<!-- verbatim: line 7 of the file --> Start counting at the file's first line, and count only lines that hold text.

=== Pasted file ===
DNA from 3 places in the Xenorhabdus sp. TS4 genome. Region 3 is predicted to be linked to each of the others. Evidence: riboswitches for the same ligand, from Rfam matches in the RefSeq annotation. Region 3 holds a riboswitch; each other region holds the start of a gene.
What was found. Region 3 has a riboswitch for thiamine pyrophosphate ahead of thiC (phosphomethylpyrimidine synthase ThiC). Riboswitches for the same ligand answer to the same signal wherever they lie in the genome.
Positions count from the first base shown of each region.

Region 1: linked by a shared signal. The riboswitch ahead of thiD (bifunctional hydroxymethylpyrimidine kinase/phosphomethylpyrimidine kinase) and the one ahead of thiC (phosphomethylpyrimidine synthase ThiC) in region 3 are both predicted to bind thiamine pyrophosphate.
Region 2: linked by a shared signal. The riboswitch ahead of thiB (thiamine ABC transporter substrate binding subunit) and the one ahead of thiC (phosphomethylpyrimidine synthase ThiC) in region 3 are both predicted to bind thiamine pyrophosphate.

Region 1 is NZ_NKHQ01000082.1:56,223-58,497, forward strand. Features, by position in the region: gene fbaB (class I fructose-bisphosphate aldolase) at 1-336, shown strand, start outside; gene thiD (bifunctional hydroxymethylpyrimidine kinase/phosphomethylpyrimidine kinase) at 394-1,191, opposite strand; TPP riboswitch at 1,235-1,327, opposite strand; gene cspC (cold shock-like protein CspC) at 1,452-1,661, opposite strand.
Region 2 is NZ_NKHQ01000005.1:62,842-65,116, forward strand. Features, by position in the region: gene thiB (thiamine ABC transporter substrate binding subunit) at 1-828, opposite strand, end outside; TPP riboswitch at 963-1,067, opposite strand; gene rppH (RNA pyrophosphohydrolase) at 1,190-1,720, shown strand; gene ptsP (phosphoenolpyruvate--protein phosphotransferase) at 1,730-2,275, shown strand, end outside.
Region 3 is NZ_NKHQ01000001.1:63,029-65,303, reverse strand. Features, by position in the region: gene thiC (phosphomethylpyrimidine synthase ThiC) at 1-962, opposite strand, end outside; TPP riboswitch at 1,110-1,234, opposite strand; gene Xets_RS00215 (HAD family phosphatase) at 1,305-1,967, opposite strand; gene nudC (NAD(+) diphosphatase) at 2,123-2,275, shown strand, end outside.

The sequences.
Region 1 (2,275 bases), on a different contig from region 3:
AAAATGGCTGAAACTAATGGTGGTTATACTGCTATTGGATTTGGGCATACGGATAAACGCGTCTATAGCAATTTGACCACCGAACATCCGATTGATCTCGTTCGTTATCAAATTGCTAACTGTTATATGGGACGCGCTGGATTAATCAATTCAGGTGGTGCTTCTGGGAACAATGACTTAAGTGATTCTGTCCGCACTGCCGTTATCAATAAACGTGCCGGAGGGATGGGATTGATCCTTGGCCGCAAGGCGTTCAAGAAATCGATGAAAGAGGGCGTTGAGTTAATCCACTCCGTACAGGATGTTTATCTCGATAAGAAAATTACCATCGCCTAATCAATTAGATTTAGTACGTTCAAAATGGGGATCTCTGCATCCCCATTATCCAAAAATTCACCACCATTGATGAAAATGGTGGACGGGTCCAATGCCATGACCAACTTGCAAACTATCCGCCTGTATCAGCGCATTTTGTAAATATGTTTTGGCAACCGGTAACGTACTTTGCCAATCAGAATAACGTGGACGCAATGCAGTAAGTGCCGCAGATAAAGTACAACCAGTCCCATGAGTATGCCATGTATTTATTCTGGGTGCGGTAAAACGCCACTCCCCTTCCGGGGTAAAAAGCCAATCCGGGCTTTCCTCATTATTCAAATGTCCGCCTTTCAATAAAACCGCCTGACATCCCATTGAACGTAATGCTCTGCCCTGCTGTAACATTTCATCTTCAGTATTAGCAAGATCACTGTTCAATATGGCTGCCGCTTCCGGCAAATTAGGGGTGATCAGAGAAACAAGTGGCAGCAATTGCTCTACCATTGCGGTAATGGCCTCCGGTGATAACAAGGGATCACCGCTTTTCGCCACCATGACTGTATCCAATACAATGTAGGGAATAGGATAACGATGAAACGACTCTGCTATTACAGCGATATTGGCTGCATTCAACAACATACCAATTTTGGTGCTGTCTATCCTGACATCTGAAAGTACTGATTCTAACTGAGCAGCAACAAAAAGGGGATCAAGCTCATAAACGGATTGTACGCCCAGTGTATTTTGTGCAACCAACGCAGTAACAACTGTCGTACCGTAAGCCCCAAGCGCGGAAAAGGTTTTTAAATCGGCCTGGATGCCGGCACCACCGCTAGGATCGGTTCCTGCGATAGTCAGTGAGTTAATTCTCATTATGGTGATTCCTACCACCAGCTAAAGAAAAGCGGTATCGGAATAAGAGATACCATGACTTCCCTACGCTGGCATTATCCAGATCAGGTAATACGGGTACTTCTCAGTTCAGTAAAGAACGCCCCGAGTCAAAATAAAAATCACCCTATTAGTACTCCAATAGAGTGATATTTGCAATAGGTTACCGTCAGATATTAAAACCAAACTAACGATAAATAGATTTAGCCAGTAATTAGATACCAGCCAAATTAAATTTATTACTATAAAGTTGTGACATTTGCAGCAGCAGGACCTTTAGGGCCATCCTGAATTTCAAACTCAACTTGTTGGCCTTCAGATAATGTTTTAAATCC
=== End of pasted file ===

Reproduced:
Region 2 is NZ_NKHQ01000005.1:62,842-65,116, forward strand. Features, by position in the region: gene thiB (thiamine ABC transporter substrate binding subunit) at 1-828, opposite strand, end outside; TPP riboswitch at 963-1,067, opposite strand; gene rppH (RNA pyrophosphohydrolase) at 1,190-1,720, shown strand; gene ptsP (phosphoenolpyruvate--protein phosphotransferase) at 1,730-2,275, shown strand, end outside.